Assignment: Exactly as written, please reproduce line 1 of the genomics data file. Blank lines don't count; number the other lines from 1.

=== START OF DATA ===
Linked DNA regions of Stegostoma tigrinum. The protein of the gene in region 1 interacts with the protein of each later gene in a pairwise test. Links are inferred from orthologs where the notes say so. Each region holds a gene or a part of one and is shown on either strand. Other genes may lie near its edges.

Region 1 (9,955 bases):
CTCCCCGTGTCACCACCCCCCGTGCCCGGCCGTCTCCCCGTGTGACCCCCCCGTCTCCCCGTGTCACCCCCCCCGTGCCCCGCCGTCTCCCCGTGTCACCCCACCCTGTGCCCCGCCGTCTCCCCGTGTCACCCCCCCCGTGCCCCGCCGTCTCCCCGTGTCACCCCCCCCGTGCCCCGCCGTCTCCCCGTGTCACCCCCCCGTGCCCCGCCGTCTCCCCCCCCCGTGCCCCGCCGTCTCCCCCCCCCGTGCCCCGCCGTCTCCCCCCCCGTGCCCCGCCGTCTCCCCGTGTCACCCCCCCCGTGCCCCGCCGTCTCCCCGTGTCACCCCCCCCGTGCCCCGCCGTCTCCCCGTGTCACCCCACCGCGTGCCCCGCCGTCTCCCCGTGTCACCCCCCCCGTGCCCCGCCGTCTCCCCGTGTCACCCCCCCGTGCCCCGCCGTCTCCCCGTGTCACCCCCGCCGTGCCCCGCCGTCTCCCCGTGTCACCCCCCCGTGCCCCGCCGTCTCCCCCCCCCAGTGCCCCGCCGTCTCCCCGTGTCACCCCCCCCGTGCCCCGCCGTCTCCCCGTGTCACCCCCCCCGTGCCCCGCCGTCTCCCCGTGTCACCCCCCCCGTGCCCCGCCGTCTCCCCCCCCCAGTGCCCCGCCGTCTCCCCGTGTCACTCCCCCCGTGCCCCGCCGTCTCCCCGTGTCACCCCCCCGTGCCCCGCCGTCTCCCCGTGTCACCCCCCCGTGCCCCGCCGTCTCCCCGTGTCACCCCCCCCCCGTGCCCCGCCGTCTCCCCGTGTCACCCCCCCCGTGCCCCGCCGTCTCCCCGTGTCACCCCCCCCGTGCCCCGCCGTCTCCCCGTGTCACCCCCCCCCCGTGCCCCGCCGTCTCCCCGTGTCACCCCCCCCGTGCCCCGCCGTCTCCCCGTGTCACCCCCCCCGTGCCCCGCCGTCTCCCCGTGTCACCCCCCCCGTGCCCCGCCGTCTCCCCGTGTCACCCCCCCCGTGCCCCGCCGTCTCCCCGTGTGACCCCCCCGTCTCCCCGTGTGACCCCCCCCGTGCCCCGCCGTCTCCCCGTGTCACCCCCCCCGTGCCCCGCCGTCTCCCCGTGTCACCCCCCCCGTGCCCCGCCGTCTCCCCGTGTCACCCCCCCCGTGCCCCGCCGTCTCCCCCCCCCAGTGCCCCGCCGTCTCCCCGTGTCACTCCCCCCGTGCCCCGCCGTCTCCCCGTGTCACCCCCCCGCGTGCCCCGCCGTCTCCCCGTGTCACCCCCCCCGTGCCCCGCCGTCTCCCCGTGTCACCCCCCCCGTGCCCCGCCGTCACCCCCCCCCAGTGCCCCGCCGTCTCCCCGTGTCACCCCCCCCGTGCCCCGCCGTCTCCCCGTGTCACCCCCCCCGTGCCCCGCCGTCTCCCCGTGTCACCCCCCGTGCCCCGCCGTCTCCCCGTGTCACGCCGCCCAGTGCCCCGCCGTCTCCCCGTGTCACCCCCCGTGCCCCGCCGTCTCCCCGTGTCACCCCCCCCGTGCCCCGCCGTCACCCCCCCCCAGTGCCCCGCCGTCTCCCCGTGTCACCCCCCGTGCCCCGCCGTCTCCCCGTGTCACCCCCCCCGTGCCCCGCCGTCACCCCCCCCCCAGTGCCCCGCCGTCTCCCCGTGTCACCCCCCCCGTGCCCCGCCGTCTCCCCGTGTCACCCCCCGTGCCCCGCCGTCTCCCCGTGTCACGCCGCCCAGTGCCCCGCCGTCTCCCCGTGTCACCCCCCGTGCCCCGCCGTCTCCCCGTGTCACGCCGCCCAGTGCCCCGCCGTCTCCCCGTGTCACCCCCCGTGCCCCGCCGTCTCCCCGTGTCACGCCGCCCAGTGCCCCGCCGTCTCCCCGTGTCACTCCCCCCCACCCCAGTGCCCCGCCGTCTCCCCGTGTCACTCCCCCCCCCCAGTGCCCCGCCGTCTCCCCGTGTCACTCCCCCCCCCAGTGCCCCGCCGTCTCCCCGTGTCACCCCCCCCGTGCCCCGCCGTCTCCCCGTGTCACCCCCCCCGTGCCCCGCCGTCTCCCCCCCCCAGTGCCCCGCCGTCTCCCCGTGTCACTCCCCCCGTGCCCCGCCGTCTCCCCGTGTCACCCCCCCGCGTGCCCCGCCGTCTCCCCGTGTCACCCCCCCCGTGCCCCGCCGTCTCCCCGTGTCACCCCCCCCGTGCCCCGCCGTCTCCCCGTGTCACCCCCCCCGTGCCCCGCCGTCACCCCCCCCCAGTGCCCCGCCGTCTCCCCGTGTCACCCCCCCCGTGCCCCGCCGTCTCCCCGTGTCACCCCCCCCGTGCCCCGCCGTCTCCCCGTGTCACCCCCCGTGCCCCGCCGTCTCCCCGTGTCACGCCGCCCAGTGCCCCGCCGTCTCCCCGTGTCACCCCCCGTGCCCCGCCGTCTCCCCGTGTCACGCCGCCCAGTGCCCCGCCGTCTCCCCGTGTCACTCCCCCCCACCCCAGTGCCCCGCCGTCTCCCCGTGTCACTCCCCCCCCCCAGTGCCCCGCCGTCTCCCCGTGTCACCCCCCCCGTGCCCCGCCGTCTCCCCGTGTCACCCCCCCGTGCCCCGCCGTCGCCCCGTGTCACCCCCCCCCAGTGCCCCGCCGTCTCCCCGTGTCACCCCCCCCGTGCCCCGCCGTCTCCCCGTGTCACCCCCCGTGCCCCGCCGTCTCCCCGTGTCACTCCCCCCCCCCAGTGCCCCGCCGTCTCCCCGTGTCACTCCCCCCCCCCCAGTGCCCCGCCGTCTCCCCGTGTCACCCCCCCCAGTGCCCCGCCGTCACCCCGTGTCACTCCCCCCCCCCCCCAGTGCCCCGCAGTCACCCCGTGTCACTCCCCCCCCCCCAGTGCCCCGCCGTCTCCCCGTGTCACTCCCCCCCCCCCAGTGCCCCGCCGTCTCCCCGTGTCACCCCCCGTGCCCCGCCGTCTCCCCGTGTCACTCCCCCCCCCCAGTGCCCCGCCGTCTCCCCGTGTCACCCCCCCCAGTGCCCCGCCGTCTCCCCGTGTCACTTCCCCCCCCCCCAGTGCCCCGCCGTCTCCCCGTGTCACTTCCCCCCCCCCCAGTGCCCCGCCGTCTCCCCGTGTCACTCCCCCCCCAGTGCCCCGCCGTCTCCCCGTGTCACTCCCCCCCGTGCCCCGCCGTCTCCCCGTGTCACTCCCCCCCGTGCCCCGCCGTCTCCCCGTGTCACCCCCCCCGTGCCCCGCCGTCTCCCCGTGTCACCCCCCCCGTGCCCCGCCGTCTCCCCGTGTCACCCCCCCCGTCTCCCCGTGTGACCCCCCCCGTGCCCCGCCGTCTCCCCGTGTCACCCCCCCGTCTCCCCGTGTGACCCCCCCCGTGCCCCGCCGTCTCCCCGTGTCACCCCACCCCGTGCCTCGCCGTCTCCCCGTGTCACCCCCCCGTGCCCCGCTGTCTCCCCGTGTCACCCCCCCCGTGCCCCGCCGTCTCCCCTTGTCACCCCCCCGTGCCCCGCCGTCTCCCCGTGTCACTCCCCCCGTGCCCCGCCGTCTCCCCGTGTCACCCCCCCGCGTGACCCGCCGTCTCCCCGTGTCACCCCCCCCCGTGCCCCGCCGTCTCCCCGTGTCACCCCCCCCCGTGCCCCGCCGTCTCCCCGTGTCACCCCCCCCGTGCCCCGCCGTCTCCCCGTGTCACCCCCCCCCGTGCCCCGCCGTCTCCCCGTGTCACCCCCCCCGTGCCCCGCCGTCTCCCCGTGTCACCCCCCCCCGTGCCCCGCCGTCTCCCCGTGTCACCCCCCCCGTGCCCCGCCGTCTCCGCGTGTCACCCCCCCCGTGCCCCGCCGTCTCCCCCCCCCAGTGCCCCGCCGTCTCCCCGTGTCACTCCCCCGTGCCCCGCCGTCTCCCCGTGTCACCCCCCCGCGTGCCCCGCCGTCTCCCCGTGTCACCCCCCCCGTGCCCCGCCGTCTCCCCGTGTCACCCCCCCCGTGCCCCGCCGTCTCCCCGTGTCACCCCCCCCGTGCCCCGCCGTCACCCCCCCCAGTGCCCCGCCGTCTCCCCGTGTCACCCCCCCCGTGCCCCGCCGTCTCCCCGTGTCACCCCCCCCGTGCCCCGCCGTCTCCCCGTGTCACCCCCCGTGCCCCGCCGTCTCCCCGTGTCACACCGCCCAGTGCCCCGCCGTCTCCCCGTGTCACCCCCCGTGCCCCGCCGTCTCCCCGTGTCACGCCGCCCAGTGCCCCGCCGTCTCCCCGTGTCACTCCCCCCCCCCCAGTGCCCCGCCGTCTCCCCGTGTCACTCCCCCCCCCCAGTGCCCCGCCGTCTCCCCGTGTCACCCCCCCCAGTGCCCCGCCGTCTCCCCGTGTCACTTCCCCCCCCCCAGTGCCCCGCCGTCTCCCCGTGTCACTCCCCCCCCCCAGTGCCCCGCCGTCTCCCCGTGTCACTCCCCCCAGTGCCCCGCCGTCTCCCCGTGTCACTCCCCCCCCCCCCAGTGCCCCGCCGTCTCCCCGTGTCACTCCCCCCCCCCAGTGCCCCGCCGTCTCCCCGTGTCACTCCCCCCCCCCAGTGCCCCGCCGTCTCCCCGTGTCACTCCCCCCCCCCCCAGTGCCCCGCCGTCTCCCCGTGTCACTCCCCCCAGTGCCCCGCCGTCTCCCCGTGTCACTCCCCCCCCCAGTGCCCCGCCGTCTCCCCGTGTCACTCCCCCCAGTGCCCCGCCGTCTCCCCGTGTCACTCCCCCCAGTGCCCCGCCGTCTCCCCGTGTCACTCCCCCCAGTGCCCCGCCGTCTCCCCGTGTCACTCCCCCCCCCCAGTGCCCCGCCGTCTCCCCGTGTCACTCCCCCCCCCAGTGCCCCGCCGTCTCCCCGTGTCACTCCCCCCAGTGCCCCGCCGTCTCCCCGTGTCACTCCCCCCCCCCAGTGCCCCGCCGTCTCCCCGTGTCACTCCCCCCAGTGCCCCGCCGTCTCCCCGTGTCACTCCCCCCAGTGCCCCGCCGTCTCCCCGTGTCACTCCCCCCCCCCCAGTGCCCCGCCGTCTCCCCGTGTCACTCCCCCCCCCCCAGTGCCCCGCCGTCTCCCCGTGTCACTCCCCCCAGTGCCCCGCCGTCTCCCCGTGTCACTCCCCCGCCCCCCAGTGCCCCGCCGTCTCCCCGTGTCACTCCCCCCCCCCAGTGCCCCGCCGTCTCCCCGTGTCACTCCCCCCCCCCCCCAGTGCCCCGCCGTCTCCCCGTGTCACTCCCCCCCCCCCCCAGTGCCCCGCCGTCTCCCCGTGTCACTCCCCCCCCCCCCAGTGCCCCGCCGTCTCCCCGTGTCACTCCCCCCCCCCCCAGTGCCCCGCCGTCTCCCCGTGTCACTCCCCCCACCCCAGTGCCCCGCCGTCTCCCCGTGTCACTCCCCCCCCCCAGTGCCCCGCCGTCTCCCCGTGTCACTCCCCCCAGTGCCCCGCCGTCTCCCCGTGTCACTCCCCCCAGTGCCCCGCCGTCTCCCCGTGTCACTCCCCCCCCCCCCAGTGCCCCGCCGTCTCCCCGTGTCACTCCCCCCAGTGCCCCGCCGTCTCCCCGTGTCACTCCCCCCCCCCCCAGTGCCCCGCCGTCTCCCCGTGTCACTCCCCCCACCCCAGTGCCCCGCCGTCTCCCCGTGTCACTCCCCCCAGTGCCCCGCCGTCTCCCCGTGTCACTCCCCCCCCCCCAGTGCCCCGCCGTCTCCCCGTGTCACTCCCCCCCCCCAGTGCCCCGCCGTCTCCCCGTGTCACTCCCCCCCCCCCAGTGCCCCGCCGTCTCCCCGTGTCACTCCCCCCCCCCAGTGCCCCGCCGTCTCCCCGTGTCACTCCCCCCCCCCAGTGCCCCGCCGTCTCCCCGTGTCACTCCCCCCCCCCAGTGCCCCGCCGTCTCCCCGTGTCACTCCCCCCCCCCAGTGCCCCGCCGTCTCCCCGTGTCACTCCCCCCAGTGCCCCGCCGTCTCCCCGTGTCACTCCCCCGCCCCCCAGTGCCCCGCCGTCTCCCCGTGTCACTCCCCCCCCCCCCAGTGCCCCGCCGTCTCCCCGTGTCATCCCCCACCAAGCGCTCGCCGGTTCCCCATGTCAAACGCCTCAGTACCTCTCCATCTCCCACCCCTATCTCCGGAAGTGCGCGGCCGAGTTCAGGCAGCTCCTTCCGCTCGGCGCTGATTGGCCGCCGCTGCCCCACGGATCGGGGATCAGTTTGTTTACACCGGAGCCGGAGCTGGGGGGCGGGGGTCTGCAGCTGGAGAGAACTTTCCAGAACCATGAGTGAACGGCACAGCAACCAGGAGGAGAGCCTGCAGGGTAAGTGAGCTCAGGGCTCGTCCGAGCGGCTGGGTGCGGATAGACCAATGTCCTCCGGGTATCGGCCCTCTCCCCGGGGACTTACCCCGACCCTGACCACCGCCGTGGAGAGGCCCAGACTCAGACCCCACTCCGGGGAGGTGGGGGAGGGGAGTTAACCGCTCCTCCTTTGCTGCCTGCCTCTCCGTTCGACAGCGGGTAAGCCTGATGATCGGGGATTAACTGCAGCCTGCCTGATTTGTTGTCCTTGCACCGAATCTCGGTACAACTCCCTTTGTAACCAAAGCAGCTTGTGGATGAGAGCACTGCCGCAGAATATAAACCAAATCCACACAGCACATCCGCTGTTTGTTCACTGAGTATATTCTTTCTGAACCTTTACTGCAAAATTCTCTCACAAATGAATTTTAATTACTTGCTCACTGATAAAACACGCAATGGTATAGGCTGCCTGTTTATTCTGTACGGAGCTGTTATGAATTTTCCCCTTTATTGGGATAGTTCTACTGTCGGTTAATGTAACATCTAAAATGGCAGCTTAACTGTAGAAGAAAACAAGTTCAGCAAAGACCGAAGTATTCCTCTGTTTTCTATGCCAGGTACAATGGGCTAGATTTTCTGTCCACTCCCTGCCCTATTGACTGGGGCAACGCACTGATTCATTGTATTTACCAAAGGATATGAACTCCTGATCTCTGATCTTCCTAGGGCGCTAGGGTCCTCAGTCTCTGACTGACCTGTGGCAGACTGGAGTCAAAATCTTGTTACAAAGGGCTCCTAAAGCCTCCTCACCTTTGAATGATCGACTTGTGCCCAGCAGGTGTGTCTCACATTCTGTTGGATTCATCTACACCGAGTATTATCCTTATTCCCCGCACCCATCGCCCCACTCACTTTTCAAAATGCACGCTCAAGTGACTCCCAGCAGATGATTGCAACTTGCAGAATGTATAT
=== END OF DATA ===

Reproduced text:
Linked DNA regions of Stegostoma tigrinum. The protein of the gene in region 1 interacts with the protein of each later gene in a pairwise test. Links are inferred from orthologs where the notes say so. Each region holds a gene or a part of one and is shown on either strand. Other genes may lie near its edges.